The LAUSD Board voted late on Tuesday to direct the Superintendent to either more transparently assist privately operated charters in the takeover of district-owned, public facilities, or to create a fairer process, depending on what is to be believed.
George McKenna and Scott Schmerelson, both retired principals, voted against the motion, which was brought by PUC charter founder Ref Rodriguez and fellow charter champion Monica Garcia.
Garcia’s opponent in the upcoming school board election, parent Carl Petersen of Change the LAUSD, spoke up on behalf of neighborhood schools, calling Rodriguez’s bluff in the motion’s claim that Prop 39 presents an opportunity for district and charter schools to collaborate.
“I’ve never heard a parent say, ‘Gee, I really hope a charter co-locates on our campus next year.”
He said the situation reminded him of a song lyric from his youth: “You say it’s raining, but you’re pissing down my back.”
Petersen represented parents throughout the district whose children attend co-located schools when he called on LAUSD’s charter division to look for alternatives that put protecting neighborhood public schools ahead of accommodating charters.
But with the exception of McKenna, none of the board members seemed to view the measure in the context of the threat by the charter groups to privatize the school district. Although they reassured each other that the polcy would remain in their hands, not the superintendent's. In discussion, Monica Ratliff acted like a mediator, trying to find a way to get unanimous approval for a measure she said lays out a transparent process. McKenna was not budging. He seemed to think the measure was a surrender. He gave an impassioned speech in support of our schools, saying it was the district's responsibility to try to make our schools the best, not make it comfortable for charters.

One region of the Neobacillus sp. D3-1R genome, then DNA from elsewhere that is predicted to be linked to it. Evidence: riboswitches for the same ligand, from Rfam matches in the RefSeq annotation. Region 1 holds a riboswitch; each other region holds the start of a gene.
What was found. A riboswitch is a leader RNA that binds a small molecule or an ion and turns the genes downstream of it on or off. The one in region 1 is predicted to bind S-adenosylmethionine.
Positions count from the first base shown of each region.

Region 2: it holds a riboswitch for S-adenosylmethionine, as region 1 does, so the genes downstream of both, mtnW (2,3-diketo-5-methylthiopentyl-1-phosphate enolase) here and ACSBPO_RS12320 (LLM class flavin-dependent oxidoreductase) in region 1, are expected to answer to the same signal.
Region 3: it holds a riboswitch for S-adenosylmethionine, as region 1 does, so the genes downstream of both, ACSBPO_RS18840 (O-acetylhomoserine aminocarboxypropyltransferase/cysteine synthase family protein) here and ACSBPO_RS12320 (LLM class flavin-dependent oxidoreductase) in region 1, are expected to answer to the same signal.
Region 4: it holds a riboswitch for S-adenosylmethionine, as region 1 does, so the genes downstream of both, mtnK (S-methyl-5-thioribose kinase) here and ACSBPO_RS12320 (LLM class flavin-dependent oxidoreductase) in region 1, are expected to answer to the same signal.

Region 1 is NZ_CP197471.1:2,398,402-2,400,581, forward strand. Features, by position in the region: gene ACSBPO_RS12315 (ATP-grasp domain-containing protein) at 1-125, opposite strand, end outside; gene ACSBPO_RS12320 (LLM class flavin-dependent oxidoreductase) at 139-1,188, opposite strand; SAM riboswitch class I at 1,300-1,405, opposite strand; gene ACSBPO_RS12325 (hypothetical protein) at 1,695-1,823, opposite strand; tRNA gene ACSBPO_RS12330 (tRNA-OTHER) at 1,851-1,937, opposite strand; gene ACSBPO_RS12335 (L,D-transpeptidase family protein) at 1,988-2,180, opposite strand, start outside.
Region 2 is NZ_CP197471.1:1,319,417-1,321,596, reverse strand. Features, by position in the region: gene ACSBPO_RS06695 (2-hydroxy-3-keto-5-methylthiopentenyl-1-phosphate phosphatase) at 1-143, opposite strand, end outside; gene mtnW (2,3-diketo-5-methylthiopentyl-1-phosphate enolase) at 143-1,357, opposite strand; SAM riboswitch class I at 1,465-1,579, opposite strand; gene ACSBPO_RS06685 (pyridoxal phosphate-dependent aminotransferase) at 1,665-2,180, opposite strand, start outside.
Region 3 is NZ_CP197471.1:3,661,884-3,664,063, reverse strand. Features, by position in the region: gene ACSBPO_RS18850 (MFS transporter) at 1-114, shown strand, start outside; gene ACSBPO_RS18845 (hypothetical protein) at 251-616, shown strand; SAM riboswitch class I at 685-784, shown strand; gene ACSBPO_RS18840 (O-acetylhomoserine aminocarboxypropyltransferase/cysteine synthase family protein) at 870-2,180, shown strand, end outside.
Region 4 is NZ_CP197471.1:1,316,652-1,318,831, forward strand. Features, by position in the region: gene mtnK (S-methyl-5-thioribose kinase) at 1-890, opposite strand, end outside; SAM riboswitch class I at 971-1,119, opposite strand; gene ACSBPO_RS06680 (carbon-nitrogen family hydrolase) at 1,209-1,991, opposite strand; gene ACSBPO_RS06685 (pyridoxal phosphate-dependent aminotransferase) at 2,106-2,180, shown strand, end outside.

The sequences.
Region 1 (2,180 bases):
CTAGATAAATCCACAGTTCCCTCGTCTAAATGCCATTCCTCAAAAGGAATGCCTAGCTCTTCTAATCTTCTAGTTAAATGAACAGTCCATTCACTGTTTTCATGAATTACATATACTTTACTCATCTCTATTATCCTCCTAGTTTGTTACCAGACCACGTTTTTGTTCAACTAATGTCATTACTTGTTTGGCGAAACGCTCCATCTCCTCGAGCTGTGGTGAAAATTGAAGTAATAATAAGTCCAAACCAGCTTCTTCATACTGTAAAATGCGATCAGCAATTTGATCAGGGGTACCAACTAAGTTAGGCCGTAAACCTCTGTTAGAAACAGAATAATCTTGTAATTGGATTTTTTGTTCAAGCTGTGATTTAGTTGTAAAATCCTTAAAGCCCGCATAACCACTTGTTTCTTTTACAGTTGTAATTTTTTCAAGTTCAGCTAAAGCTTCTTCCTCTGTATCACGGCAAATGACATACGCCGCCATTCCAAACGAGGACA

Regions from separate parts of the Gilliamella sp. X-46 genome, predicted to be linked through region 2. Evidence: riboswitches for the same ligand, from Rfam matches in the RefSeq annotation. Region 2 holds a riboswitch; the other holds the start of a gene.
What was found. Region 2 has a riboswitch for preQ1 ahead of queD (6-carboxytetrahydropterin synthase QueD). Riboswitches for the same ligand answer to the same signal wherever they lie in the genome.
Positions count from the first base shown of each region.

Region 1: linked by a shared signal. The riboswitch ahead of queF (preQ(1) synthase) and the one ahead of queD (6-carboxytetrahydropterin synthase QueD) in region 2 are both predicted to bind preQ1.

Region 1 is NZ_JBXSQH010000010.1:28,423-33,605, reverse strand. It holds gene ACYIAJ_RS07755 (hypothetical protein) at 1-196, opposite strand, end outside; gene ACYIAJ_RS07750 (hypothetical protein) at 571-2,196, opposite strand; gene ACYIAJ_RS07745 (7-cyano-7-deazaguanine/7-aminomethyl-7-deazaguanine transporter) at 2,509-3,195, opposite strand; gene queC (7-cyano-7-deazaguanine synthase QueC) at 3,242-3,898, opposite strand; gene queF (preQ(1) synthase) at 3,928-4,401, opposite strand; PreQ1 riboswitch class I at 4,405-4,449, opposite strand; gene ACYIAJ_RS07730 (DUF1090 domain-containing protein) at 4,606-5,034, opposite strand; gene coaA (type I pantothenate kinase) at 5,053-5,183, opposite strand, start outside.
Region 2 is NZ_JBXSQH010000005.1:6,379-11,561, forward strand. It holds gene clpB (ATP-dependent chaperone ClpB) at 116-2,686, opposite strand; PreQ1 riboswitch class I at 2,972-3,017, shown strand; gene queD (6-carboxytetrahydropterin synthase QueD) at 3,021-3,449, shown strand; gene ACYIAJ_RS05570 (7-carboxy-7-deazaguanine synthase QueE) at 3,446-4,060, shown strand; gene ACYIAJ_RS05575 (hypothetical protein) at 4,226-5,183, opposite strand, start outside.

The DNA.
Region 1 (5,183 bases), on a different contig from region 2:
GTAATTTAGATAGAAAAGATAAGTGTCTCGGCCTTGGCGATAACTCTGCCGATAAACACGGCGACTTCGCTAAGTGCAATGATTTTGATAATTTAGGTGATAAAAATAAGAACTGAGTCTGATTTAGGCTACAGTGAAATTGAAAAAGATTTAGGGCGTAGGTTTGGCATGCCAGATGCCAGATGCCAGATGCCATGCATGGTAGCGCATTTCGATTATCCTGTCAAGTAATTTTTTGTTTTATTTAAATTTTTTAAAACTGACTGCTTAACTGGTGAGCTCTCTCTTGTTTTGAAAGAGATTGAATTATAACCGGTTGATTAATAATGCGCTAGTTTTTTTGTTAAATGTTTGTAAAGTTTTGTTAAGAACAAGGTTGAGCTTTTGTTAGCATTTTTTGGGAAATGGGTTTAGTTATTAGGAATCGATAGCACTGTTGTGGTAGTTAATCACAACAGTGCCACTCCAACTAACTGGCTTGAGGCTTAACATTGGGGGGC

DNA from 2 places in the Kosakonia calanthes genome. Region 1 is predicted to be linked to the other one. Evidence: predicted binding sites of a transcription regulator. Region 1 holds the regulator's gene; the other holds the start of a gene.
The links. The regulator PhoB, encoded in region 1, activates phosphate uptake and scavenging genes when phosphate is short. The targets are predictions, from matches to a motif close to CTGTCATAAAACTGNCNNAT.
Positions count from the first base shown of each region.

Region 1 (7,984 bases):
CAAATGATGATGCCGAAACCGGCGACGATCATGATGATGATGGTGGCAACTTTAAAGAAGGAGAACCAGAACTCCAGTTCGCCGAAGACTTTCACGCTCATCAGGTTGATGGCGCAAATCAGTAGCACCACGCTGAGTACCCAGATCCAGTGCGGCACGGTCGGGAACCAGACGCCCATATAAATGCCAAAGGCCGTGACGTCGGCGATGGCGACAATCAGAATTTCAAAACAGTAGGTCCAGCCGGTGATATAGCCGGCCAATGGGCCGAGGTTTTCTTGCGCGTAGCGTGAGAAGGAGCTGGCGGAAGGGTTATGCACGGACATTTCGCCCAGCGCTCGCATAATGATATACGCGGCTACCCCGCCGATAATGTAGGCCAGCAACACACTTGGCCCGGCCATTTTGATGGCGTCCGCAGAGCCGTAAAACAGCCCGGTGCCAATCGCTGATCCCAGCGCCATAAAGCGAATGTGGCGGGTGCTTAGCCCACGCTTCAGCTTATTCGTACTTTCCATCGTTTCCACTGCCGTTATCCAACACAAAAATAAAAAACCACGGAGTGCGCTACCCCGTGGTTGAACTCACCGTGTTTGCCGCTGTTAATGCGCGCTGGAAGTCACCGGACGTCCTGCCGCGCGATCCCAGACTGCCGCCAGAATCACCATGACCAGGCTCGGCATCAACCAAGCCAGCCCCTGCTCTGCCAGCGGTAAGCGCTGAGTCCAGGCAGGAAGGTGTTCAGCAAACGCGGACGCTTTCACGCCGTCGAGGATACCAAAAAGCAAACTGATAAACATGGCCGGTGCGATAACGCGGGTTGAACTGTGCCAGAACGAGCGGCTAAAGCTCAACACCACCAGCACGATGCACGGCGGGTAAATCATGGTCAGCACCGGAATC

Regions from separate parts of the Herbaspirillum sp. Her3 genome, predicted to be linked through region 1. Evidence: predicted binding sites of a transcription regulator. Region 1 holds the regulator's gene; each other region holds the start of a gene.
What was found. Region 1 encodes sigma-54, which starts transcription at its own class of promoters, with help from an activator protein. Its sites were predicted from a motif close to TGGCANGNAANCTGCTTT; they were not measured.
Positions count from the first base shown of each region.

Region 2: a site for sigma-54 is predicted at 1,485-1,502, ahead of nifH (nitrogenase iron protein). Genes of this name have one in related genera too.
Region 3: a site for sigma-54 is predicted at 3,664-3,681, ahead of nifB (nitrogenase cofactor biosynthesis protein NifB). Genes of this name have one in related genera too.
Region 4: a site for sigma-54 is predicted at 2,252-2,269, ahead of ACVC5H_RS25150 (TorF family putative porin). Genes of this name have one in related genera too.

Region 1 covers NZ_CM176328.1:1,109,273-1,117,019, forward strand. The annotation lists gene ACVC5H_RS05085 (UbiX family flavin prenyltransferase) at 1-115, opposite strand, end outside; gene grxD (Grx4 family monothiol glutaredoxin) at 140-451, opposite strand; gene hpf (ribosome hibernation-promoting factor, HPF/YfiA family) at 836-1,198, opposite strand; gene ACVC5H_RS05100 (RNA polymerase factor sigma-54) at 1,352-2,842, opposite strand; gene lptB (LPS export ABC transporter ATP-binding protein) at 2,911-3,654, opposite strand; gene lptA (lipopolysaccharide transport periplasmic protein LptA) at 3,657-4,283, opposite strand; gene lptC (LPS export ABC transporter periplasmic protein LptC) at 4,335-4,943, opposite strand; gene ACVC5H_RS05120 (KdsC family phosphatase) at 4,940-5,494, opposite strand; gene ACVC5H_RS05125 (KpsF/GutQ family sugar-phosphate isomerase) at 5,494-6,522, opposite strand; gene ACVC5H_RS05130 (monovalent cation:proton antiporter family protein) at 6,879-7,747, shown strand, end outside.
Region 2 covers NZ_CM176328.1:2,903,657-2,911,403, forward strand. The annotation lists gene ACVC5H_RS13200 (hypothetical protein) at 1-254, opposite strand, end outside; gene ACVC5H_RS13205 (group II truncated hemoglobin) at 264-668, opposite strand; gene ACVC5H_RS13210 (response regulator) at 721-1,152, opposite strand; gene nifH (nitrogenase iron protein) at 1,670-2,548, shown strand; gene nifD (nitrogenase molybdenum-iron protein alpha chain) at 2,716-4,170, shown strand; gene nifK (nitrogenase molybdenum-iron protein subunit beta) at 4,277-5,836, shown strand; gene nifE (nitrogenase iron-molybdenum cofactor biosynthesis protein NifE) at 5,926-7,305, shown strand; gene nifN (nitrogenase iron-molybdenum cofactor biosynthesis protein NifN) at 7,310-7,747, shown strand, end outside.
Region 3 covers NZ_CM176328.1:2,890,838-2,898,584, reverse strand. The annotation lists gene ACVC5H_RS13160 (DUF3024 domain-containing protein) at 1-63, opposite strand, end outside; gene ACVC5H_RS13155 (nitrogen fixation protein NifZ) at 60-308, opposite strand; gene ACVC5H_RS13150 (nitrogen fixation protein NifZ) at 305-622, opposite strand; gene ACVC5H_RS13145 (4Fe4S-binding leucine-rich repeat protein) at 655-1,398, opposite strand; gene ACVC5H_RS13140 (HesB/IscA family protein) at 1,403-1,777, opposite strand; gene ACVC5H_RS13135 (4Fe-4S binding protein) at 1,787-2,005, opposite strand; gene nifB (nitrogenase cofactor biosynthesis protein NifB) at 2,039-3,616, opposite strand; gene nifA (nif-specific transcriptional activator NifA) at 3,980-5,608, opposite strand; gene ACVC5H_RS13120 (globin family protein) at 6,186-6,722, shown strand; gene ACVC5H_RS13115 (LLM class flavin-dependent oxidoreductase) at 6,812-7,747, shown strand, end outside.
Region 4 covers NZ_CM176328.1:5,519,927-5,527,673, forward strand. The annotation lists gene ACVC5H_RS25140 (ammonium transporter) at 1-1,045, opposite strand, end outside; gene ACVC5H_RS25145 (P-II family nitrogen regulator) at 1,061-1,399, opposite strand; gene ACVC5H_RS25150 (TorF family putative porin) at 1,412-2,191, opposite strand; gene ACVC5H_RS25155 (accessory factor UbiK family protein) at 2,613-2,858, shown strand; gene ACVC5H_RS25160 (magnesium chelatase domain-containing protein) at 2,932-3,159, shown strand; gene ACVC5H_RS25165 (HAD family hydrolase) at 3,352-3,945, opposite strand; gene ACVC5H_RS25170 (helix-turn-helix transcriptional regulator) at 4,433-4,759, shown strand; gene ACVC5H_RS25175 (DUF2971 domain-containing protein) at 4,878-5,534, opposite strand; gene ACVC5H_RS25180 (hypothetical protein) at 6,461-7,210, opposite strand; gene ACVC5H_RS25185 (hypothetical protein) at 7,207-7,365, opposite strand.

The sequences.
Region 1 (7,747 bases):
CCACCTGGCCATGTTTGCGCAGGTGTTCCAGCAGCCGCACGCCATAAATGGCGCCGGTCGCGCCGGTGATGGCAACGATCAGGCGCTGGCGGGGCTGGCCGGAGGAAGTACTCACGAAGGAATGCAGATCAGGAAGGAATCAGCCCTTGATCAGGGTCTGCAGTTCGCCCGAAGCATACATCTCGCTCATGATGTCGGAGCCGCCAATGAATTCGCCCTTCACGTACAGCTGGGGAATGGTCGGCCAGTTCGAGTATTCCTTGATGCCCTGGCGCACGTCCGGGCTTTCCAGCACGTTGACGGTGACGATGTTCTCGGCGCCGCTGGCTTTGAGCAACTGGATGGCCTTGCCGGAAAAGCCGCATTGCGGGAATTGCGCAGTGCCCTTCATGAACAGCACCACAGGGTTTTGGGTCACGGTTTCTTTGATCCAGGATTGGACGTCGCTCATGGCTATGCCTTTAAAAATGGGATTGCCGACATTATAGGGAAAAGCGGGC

"I don't know how we keep our schools stabilized if we continue to make it easier for us to share our resources."
McKenna wondered if the real purpose of the motion was to force the board members to make their positions on the issue public. This is no small thing considering board President Steve Zimmer will be up for re-election next year. The California Charter Schools Association is a big player in school board (and beyond) elections. It helped Rodriguez knock veteran educator Bennett Kayser off the board last year.
McKenna directly appealed to his frequent ally: “Mr. Zimmer, I hope you heard what I said.”
But Zimmer voted for the measure, and said the charter schools association has all the power because they sue. Was he acknowledging that the real decision will be made not by the school board, but by a judge? Or was he backing down to the powerful lobby that defeated Kayser? Both fates potentially await.